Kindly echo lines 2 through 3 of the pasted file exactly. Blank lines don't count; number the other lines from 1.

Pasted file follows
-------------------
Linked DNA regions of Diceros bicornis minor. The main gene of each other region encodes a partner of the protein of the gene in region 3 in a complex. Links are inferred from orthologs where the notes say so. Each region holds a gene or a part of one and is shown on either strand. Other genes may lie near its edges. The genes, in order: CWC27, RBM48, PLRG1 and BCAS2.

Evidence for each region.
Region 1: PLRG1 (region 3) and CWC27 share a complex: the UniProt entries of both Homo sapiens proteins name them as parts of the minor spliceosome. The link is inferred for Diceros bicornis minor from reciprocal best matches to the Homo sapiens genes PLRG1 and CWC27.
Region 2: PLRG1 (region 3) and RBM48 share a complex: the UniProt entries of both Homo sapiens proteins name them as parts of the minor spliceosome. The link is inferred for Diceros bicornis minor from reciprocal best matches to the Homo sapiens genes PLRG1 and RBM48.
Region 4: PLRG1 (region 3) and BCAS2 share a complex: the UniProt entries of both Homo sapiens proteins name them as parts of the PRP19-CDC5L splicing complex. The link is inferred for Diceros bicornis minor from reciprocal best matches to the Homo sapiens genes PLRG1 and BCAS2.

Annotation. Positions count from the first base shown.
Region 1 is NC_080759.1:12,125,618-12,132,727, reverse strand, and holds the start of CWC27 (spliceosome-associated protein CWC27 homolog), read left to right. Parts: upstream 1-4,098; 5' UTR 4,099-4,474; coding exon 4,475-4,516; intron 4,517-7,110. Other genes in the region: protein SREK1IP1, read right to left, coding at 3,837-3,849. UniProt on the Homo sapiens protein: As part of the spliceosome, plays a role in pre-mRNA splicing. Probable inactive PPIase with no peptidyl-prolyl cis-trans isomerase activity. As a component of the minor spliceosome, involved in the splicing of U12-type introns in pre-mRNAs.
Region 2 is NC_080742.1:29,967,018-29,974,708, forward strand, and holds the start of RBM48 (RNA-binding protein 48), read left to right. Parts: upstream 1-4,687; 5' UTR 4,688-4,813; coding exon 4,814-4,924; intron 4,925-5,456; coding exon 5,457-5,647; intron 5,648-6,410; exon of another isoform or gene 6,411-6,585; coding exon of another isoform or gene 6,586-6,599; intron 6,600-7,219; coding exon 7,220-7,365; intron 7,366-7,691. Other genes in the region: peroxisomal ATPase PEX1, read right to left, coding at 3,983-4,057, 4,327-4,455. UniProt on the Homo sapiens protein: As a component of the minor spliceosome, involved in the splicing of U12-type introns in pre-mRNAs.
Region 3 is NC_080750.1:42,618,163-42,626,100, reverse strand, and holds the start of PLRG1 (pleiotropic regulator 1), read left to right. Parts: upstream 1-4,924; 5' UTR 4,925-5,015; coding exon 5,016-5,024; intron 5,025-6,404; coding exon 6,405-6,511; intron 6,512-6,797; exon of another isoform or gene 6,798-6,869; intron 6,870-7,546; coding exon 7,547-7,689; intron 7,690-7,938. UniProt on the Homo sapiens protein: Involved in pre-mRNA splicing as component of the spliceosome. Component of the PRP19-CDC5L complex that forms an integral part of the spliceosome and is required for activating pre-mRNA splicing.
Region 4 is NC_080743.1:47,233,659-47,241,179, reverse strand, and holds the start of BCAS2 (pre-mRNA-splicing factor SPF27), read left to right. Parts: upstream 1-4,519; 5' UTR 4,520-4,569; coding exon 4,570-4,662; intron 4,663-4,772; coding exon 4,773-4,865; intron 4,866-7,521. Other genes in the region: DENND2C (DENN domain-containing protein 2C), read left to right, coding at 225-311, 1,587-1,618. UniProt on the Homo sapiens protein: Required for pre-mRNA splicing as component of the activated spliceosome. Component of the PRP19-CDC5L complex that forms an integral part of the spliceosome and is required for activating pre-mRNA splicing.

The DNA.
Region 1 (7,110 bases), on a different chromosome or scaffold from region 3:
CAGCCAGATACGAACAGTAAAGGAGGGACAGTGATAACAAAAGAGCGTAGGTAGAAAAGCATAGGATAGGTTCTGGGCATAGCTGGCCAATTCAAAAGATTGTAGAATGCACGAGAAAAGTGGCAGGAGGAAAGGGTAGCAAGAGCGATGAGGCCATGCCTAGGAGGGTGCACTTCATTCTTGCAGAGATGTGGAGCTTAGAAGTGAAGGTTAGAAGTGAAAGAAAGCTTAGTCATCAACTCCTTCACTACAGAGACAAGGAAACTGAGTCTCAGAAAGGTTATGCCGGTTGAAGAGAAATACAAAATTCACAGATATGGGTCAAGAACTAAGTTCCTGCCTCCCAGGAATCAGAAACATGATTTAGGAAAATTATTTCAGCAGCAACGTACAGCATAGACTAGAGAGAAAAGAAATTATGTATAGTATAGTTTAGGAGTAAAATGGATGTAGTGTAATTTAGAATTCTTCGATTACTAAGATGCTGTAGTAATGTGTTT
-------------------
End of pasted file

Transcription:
Evidence for each region.
Region 1: PLRG1 (region 3) and CWC27 share a complex: the UniProt entries of both Homo sapiens proteins name them as parts of the minor spliceosome. The link is inferred for Diceros bicornis minor from reciprocal best matches to the Homo sapiens genes PLRG1 and CWC27.